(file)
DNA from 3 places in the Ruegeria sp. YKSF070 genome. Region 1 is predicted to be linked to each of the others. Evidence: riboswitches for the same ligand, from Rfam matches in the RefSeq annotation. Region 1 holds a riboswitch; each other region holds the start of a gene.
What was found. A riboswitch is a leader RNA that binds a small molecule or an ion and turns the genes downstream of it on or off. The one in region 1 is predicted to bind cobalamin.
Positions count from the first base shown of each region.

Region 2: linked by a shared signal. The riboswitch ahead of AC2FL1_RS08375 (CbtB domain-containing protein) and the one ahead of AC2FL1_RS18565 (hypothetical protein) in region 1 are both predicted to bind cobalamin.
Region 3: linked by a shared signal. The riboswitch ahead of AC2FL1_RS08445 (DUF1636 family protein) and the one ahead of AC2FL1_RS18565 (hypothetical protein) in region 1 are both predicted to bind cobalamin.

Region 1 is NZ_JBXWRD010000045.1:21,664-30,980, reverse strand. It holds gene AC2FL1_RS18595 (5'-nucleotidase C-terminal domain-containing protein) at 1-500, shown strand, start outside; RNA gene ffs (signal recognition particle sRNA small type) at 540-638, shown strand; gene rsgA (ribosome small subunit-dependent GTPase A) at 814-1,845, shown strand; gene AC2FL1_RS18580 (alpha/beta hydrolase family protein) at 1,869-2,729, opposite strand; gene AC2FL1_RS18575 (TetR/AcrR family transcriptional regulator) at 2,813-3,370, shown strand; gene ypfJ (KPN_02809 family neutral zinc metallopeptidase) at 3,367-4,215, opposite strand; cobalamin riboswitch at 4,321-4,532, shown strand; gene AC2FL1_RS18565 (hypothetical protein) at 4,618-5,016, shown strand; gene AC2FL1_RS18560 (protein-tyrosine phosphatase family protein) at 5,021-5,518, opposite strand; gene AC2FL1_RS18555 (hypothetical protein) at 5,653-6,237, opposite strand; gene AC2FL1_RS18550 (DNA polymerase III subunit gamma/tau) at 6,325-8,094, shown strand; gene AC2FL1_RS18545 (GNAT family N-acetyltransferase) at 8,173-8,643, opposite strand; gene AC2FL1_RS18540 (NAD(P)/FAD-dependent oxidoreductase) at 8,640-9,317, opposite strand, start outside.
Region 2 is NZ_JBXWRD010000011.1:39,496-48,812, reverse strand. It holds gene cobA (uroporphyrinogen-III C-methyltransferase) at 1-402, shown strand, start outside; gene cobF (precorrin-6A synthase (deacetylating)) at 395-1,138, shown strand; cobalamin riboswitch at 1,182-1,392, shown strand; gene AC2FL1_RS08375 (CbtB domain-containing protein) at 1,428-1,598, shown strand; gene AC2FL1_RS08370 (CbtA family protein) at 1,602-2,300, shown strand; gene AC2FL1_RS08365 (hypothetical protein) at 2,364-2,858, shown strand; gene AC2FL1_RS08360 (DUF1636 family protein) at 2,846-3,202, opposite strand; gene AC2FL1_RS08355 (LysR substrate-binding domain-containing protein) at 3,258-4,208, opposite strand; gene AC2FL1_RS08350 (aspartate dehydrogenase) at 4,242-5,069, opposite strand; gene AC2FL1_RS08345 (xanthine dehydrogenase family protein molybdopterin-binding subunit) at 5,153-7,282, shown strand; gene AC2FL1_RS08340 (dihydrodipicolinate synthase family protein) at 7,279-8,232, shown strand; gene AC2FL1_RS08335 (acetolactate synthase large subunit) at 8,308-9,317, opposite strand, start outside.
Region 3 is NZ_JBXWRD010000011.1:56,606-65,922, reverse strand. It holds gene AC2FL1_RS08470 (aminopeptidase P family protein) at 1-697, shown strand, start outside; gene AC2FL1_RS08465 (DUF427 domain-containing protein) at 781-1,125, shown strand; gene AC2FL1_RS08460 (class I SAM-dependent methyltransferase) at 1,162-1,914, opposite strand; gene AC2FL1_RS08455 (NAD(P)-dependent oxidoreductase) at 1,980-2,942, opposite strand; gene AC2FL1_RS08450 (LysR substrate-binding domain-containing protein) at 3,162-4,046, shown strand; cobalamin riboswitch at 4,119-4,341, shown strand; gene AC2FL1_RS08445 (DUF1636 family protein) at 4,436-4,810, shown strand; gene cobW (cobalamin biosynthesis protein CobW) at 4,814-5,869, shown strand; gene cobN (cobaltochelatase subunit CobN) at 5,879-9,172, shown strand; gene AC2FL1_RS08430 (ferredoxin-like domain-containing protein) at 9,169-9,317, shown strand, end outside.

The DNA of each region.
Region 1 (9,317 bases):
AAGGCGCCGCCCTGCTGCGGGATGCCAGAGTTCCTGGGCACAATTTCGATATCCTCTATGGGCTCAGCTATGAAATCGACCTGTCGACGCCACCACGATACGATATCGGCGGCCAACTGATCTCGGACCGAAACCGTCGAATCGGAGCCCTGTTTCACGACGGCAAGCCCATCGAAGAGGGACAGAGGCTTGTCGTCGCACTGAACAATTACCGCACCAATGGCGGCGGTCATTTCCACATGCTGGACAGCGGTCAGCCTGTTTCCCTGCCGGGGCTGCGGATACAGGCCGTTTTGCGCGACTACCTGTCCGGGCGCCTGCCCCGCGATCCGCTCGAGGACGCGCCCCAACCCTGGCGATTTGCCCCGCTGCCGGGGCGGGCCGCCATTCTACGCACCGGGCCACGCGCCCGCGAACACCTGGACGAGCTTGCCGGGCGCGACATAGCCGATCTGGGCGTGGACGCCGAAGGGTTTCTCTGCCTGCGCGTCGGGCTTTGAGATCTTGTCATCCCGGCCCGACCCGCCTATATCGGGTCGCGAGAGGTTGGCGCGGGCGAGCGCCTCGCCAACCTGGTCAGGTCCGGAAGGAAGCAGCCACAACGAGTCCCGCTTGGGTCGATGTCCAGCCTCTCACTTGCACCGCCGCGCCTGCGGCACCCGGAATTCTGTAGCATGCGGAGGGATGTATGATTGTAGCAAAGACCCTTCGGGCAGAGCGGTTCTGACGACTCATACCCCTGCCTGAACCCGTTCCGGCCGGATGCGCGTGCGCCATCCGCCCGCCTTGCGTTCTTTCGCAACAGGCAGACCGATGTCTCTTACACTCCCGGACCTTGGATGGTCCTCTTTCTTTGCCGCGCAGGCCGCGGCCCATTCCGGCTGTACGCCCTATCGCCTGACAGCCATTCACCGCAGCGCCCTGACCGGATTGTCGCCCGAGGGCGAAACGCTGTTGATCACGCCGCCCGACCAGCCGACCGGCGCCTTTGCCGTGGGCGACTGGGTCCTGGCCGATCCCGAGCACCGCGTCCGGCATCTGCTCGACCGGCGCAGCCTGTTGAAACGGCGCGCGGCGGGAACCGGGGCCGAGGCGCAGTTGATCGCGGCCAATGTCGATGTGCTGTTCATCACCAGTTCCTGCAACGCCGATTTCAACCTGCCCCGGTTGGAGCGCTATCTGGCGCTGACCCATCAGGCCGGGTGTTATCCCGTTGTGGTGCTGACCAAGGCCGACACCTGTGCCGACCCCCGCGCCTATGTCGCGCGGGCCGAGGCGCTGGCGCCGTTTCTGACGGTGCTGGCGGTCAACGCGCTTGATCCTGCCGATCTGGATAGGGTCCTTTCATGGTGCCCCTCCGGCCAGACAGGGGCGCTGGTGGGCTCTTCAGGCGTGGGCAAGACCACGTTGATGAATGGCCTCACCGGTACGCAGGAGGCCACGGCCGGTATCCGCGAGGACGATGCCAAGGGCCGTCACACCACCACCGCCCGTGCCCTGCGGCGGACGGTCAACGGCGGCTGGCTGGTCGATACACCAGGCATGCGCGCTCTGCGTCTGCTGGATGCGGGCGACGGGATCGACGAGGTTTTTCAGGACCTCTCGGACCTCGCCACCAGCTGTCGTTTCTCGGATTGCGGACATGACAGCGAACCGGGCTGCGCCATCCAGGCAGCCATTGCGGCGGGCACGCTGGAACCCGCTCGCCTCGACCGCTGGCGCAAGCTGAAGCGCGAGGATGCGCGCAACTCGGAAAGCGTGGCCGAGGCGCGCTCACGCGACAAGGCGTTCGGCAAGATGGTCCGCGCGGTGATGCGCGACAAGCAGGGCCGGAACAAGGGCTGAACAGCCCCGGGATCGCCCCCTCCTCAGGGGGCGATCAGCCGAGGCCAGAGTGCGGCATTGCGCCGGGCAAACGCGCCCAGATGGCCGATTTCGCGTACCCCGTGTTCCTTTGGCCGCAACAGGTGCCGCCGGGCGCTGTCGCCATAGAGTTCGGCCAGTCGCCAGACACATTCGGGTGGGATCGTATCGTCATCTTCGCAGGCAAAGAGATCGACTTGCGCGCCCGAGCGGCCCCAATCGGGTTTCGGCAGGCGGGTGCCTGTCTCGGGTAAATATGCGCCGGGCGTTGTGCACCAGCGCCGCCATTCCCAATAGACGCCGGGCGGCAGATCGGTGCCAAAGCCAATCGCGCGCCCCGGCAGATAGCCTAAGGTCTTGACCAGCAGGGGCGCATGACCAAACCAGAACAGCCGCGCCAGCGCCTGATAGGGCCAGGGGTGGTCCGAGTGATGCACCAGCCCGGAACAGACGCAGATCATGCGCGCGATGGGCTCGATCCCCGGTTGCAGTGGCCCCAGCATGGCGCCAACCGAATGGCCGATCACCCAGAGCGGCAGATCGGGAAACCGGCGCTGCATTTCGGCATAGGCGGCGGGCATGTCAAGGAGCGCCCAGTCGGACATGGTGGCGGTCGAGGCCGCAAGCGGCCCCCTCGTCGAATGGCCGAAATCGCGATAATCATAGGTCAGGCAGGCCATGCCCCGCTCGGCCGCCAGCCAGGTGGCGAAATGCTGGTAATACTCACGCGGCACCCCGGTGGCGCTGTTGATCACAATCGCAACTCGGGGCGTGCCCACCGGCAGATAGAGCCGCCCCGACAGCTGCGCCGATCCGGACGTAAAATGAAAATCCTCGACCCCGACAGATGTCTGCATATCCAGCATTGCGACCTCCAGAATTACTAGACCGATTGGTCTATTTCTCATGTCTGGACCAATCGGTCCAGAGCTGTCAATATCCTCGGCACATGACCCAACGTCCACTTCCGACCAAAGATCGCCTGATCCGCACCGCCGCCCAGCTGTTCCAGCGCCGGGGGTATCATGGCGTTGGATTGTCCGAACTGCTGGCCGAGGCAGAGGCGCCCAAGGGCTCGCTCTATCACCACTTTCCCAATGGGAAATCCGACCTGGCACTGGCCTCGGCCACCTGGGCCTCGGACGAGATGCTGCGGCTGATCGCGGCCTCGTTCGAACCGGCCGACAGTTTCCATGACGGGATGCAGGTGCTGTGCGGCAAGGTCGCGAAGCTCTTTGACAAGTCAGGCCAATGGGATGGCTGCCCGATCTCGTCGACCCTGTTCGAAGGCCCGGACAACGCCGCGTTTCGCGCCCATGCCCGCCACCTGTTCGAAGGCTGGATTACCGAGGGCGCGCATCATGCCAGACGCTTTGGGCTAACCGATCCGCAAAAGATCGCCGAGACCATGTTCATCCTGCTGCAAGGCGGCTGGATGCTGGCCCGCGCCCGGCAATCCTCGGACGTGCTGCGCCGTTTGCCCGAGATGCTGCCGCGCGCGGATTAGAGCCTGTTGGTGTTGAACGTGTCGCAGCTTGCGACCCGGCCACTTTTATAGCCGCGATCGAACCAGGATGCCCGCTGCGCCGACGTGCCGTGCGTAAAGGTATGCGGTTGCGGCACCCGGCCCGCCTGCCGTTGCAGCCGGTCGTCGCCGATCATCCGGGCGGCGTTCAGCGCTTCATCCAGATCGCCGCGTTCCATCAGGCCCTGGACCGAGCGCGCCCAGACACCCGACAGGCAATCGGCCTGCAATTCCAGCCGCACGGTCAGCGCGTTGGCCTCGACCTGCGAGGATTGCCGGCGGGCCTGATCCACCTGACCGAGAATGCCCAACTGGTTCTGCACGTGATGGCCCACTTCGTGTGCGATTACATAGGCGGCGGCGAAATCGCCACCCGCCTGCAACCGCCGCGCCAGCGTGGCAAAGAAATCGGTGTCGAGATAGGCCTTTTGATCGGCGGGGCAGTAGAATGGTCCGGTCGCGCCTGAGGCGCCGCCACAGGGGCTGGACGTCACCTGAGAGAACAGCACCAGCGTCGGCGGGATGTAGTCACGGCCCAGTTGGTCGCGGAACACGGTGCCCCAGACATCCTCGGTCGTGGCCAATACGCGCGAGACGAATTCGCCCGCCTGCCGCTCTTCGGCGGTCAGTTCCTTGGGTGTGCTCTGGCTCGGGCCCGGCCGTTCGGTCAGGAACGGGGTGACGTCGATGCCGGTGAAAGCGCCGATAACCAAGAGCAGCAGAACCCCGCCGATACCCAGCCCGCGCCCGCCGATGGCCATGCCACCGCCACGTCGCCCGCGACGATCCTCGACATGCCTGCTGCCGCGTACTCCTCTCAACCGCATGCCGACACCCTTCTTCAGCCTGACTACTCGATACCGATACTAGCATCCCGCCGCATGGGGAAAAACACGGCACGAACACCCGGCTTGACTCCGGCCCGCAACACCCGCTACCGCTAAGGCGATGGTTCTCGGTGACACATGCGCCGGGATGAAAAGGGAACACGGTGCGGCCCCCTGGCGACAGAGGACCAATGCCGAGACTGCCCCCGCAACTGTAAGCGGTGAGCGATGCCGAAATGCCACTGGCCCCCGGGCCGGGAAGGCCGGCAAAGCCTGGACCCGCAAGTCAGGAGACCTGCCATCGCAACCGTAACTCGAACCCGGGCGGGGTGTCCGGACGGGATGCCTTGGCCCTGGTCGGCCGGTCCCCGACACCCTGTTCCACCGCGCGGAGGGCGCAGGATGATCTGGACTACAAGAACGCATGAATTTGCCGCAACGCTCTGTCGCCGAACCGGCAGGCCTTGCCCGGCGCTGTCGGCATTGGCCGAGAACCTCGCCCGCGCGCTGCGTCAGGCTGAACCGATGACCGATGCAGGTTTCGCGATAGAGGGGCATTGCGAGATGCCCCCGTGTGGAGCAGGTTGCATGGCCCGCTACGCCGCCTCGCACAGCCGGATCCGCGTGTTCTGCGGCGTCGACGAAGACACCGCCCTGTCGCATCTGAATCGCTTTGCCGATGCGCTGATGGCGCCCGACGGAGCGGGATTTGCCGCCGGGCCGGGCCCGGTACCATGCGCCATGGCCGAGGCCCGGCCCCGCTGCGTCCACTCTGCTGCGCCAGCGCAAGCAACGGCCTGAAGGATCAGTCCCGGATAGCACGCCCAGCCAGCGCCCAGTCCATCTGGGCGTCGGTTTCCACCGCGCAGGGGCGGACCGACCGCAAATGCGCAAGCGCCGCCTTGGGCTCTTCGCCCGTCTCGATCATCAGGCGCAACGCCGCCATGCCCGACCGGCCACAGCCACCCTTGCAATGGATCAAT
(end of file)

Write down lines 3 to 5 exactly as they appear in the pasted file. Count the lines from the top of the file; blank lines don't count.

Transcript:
Positions count from the first base shown of each region.

Region 2: linked by a shared signal. The riboswitch ahead of AC2FL1_RS08375 (CbtB domain-containing protein) and the one ahead of AC2FL1_RS18565 (hypothetical protein) in region 1 are both predicted to bind cobalamin.
Region 3: linked by a shared signal. The riboswitch ahead of AC2FL1_RS08445 (DUF1636 family protein) and the one ahead of AC2FL1_RS18565 (hypothetical protein) in region 1 are both predicted to bind cobalamin.